Where might conflict arise in map detail, style, or other functions?
Topic on Talk:Wikimedia Maps/2015-2017/Conversation about interactive map use
Are there any classes of articles whose map styling requirement is fundamentally in conflict with other article classes, thus requiring multiple styles?
How to differentiate when one is displaying a geographic area vs displaying a point of interest; for example how will the styling differs when the subject is about city (showing boundaries?) vs about a monument (showing a point?)
The "base map" could be the same for both usages. The city boundary or a POI marker (point of interest) will be drawn on top of the base map style. The main issue is if two different base maps are needed for different types of articles - like street map vs landscape map.
Different styles will be necessary in some cases. Basic political maps (ie boundaries only), relief maps and street maps have obviously different uses as base maps, no matter what is built onto them. The general convention is human geography - political/street map and physical geography - relief map.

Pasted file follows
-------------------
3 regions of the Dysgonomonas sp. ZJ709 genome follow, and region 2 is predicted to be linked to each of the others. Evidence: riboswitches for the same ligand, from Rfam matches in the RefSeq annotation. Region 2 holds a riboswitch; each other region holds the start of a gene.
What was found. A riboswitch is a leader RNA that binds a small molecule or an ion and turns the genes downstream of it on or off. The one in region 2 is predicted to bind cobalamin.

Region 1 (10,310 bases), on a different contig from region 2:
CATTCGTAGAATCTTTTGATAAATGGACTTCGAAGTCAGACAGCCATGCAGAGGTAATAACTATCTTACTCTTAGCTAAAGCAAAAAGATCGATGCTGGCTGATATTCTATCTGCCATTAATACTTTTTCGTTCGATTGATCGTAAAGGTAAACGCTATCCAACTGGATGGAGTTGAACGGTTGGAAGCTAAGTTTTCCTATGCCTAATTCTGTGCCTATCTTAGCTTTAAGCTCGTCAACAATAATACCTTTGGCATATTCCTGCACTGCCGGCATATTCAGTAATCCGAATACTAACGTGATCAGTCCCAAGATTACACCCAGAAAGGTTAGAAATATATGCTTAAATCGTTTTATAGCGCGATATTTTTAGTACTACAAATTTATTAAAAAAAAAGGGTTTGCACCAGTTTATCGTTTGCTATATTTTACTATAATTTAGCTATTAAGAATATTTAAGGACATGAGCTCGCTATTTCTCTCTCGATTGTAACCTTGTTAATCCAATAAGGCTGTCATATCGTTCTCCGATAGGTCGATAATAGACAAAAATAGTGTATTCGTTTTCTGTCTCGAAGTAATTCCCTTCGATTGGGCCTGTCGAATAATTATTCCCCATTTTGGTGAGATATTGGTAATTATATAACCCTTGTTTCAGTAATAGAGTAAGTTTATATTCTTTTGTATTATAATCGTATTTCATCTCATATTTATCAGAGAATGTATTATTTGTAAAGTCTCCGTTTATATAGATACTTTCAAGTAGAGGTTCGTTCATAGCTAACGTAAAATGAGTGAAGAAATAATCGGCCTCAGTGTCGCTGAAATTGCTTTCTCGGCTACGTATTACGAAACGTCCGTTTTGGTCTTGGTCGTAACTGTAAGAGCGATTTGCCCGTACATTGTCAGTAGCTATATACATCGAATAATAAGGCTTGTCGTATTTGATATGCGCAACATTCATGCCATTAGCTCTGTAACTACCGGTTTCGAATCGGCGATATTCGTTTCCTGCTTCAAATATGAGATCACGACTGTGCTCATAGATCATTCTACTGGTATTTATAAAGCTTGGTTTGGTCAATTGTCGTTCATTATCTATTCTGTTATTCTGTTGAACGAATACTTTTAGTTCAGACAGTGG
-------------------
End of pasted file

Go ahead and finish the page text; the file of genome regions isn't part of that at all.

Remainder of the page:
Within those very broad categories, different subjects may still need different maps styles.
For example in England, the administrative geography is Region -> County -> District -> Civil Parish. However, the electoral geography has multiple variants: County -> Constituency -> Ward; County -> District -> Ward; County -> Electoral Division -> Ward. That's 4 different approaches needed within England for zooming.
While the administrative geography is the most useful general purpose one, when the electoral boundaries are needed admin boundaries are irrelevant.
A specific issue which may cause different requirements in different region is the display of roads. The typical global conventions are use red and/or yellow for important routes.
But in some regions other colour schemes are prevalent. For instance - The UK and Ireland use blue and green for the most important categories, and that choice is strongly engrained locally: It reflects the road signs, and most commonly used paper maps.